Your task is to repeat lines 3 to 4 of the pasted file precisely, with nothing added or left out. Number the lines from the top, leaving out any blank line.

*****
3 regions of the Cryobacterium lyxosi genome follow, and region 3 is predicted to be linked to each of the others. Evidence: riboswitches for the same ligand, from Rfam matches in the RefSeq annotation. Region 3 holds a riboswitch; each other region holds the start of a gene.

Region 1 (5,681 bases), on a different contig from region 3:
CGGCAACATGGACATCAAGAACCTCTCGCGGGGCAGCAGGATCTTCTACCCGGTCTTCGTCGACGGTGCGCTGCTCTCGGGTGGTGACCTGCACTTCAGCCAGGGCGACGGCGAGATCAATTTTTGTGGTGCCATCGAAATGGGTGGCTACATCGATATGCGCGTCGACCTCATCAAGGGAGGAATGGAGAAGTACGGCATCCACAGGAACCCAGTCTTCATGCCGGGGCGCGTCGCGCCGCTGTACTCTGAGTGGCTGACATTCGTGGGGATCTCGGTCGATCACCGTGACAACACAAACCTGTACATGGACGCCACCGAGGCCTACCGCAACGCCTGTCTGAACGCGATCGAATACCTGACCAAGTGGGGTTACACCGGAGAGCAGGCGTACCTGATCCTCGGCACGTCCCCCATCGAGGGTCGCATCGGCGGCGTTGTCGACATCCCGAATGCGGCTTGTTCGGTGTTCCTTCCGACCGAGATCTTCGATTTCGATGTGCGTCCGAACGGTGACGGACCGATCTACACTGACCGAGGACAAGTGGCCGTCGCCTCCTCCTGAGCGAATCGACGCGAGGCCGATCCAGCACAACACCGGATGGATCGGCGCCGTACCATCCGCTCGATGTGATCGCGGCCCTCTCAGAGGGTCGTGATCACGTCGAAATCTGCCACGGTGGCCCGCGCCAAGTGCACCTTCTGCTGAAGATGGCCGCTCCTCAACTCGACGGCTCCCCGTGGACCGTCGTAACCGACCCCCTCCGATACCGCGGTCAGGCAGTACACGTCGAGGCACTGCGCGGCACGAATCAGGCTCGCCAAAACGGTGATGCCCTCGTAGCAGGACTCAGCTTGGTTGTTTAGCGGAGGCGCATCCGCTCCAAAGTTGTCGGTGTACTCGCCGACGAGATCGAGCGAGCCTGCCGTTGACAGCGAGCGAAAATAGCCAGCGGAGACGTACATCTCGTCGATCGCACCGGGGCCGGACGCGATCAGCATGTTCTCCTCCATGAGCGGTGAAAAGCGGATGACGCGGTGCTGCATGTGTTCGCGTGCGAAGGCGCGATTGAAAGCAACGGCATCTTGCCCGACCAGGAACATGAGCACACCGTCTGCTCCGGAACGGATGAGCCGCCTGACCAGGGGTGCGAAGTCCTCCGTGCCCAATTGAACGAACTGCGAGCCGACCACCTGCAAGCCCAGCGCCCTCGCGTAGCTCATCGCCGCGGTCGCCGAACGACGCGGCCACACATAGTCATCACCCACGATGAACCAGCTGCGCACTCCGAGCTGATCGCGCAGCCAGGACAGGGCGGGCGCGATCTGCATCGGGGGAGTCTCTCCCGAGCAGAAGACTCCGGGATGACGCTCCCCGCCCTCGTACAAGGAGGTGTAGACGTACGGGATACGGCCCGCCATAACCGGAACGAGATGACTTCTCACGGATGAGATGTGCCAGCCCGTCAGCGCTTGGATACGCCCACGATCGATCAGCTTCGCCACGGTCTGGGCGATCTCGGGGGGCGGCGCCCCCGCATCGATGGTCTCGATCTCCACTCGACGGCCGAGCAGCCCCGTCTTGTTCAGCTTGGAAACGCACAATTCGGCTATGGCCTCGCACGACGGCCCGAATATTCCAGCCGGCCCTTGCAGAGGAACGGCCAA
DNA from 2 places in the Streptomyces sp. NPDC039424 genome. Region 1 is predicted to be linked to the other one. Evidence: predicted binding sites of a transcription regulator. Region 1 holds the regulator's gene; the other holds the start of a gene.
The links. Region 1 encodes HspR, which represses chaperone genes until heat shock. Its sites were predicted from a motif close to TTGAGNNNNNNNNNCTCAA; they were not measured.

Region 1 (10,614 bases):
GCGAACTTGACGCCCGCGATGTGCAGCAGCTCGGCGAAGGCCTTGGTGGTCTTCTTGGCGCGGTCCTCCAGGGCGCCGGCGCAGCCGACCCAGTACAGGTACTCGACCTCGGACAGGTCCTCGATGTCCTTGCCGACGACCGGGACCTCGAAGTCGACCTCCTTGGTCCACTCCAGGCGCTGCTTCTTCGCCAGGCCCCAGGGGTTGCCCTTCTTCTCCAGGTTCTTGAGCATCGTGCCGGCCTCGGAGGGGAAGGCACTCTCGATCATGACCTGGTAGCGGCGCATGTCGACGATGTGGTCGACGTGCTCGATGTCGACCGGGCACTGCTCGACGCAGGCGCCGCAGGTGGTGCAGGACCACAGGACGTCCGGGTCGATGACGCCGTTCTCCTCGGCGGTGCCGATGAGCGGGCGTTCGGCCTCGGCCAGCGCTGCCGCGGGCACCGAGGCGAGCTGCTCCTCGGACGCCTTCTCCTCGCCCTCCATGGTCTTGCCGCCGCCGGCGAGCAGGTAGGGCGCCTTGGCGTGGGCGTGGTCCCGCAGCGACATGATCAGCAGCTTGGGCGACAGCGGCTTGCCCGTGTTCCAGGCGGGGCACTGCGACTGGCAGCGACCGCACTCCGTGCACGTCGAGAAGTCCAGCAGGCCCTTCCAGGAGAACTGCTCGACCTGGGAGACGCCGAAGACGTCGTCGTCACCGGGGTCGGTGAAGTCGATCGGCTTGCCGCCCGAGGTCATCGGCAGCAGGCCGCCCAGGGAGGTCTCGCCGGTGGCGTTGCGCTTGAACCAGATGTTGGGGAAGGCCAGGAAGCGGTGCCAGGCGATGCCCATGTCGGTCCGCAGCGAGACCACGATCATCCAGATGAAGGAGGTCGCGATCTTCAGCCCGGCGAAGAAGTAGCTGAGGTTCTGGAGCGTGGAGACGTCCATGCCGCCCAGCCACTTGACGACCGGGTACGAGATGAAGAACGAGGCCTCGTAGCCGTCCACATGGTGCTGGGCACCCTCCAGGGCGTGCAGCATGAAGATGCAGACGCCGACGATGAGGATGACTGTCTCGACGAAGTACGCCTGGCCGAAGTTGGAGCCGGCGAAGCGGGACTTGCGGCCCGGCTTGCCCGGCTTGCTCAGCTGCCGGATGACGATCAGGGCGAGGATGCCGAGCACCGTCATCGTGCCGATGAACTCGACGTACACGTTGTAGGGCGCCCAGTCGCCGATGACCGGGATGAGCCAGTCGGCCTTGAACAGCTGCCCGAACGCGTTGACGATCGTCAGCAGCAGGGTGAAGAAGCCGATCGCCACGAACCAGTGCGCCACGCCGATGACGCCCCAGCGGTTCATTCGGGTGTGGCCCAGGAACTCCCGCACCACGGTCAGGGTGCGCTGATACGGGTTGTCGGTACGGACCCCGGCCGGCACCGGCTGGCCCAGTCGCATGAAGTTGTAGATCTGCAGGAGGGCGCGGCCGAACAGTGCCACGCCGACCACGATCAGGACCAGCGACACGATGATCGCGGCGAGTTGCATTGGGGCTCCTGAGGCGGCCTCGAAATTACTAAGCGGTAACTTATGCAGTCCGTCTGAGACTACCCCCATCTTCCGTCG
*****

CGGCAACATGGACATCAAGAACCTCTCGCGGGGCAGCAGGATCTTCTACCCGGTCTTCGTCGACGGTGCGCTGCTCTCGGGTGGTGACCTGCACTTCAGCCAGGGCGACGGCGAGATCAATTTTTGTGGTGCCATCGAAATGGGTGGCTACATCGATATGCGCGTCGACCTCATCAAGGGAGGAATGGAGAAGTACGGCATCCACAGGAACCCAGTCTTCATGCCGGGGCGCGTCGCGCCGCTGTACTCTGAGTGGCTGACATTCGTGGGGATCTCGGTCGATCACCGTGACAACACAAACCTGTACATGGACGCCACCGAGGCCTACCGCAACGCCTGTCTGAACGCGATCGAATACCTGACCAAGTGGGGTTACACCGGAGAGCAGGCGTACCTGATCCTCGGCACGTCCCCCATCGAGGGTCGCATCGGCGGCGTTGTCGACATCCCGAATGCGGCTTGTTCGGTGTTCCTTCCGACCGAGATCTTCGATTTCGATGTGCGTCCGAACGGTGACGGACCGATCTACACTGACCGAGGACAAGTGGCCGTCGCCTCCTCCTGAGCGAATCGACGCGAGGCCGATCCAGCACAACACCGGATGGATCGGCGCCGTACCATCCGCTCGATGTGATCGCGGCCCTCTCAGAGGGTCGTGATCACGTCGAAATCTGCCACGGTGGCCCGCGCCAAGTGCACCTTCTGCTGAAGATGGCCGCTCCTCAACTCGACGGCTCCCCGTGGACCGTCGTAACCGACCCCCTCCGATACCGCGGTCAGGCAGTACACGTCGAGGCACTGCGCGGCACGAATCAGGCTCGCCAAAACGGTGATGCCCTCGTAGCAGGACTCAGCTTGGTTGTTTAGCGGAGGCGCATCCGCTCCAAAGTTGTCGGTGTACTCGCCGACGAGATCGAGCGAGCCTGCCGTTGACAGCGAGCGAAAATAGCCAGCGGAGACGTACATCTCGTCGATCGCACCGGGGCCGGACGCGATCAGCATGTTCTCCTCCATGAGCGGTGAAAAGCGGATGACGCGGTGCTGCATGTGTTCGCGTGCGAAGGCGCGATTGAAAGCAACGGCATCTTGCCCGACCAGGAACATGAGCACACCGTCTGCTCCGGAACGGATGAGCCGCCTGACCAGGGGTGCGAAGTCCTCCGTGCCCAATTGAACGAACTGCGAGCCGACCACCTGCAAGCCCAGCGCCCTCGCGTAGCTCATCGCCGCGGTCGCCGAACGACGCGGCCACACATAGTCATCACCCACGATGAACCAGCTGCGCACTCCGAGCTGATCGCGCAGCCAGGACAGGGCGGGCGCGATCTGCATCGGGGGAGTCTCTCCCGAGCAGAAGACTCCGGGATGACGCTCCCCGCCCTCGTACAAGGAGGTGTAGACGTACGGGATACGGCCCGCCATAACCGGAACGAGATGACTTCTCACGGATGAGATGTGCCAGCCCGTCAGCGCTTGGATACGCCCACGATCGATCAGCTTCGCCACGGTCTGGGCGATCTCGGGGGGCGGCGCCCCCGCATCGATGGTCTCGATCTCCACTCGACGGCCGAGCAGCCCCGTCTTGTTCAGCTTGGAAACGCACAATTCGGCTATGGCCTCGCACGACGGCCCGAATATTCCAGCCGGCCCTTGCAGAGGAACGGCCAA
DNA from 2 places in the Streptomyces sp. NPDC039424 genome. Region 1 is predicted to be linked to the other one. Evidence: predicted binding sites of a transcription regulator. Region 1 holds the regulator's gene; the other holds the start of a gene.